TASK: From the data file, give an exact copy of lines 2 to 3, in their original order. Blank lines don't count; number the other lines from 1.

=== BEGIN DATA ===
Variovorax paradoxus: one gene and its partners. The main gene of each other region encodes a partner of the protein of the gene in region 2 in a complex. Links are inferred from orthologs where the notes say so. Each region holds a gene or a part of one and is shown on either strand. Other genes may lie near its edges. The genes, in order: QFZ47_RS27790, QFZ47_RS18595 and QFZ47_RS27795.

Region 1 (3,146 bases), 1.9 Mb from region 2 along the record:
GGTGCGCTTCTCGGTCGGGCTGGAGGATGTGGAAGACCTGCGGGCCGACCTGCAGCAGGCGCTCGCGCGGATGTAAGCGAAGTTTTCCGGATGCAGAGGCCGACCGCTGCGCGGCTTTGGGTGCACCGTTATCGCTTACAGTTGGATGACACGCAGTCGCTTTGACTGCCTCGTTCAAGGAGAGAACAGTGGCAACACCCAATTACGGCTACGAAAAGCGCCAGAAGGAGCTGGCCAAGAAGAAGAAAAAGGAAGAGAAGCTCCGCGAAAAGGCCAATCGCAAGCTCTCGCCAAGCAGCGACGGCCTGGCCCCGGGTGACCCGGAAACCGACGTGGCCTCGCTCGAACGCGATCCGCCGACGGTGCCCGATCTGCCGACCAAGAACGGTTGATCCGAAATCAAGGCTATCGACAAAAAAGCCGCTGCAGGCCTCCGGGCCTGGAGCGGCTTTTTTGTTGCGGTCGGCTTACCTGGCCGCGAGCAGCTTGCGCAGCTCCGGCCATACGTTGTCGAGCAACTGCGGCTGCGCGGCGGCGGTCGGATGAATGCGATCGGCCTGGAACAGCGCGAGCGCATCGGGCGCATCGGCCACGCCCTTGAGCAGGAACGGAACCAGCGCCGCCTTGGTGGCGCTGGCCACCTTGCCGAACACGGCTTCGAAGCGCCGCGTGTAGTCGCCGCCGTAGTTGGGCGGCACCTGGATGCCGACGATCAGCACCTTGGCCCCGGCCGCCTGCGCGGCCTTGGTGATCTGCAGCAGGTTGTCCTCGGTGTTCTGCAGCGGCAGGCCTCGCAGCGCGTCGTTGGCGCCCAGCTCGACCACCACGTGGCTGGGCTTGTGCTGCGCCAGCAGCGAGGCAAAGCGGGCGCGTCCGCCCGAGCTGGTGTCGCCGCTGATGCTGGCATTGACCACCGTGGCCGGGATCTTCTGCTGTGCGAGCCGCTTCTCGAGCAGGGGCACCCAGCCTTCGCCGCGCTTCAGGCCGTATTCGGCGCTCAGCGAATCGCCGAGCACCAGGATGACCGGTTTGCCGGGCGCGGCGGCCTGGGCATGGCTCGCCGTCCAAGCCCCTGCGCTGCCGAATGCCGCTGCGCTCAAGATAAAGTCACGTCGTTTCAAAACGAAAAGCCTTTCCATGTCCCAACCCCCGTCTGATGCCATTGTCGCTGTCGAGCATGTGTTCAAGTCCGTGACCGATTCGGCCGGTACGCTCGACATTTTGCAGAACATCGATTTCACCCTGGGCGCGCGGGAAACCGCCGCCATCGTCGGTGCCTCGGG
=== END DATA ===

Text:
Region 1 (3,146 bases), 1.9 Mb from region 2 along the record:
GGTGCGCTTCTCGGTCGGGCTGGAGGATGTGGAAGACCTGCGGGCCGACCTGCAGCAGGCGCTCGCGCGGATGTAAGCGAAGTTTTCCGGATGCAGAGGCCGACCGCTGCGCGGCTTTGGGTGCACCGTTATCGCTTACAGTTGGATGACACGCAGTCGCTTTGACTGCCTCGTTCAAGGAGAGAACAGTGGCAACACCCAATTACGGCTACGAAAAGCGCCAGAAGGAGCTGGCCAAGAAGAAGAAAAAGGAAGAGAAGCTCCGCGAAAAGGCCAATCGCAAGCTCTCGCCAAGCAGCGACGGCCTGGCCCCGGGTGACCCGGAAACCGACGTGGCCTCGCTCGAACGCGATCCGCCGACGGTGCCCGATCTGCCGACCAAGAACGGTTGATCCGAAATCAAGGCTATCGACAAAAAAGCCGCTGCAGGCCTCCGGGCCTGGAGCGGCTTTTTTGTTGCGGTCGGCTTACCTGGCCGCGAGCAGCTTGCGCAGCTCCGGCCATACGTTGTCGAGCAACTGCGGCTGCGCGGCGGCGGTCGGATGAATGCGATCGGCCTGGAACAGCGCGAGCGCATCGGGCGCATCGGCCACGCCCTTGAGCAGGAACGGAACCAGCGCCGCCTTGGTGGCGCTGGCCACCTTGCCGAACACGGCTTCGAAGCGCCGCGTGTAGTCGCCGCCGTAGTTGGGCGGCACCTGGATGCCGACGATCAGCACCTTGGCCCCGGCCGCCTGCGCGGCCTTGGTGATCTGCAGCAGGTTGTCCTCGGTGTTCTGCAGCGGCAGGCCTCGCAGCGCGTCGTTGGCGCCCAGCTCGACCACCACGTGGCTGGGCTTGTGCTGCGCCAGCAGCGAGGCAAAGCGGGCGCGTCCGCCCGAGCTGGTGTCGCCGCTGATGCTGGCATTGACCACCGTGGCCGGGATCTTCTGCTGTGCGAGCCGCTTCTCGAGCAGGGGCACCCAGCCTTCGCCGCGCTTCAGGCCGTATTCGGCGCTCAGCGAATCGCCGAGCACCAGGATGACCGGTTTGCCGGGCGCGGCGGCCTGGGCATGGCTCGCCGTCCAAGCCCCTGCGCTGCCGAATGCCGCTGCGCTCAAGATAAAGTCACGTCGTTTCAAAACGAAAAGCCTTTCCATGTCCCAACCCCCGTCTGATGCCATTGTCGCTGTCGAGCATGTGTTCAAGTCCGTGACCGATTCGGCCGGTACGCTCGACATTTTGCAGAACATCGATTTCACCCTGGGCGCGCGGGAAACCGCCGCCATCGTCGGTGCCTCGGG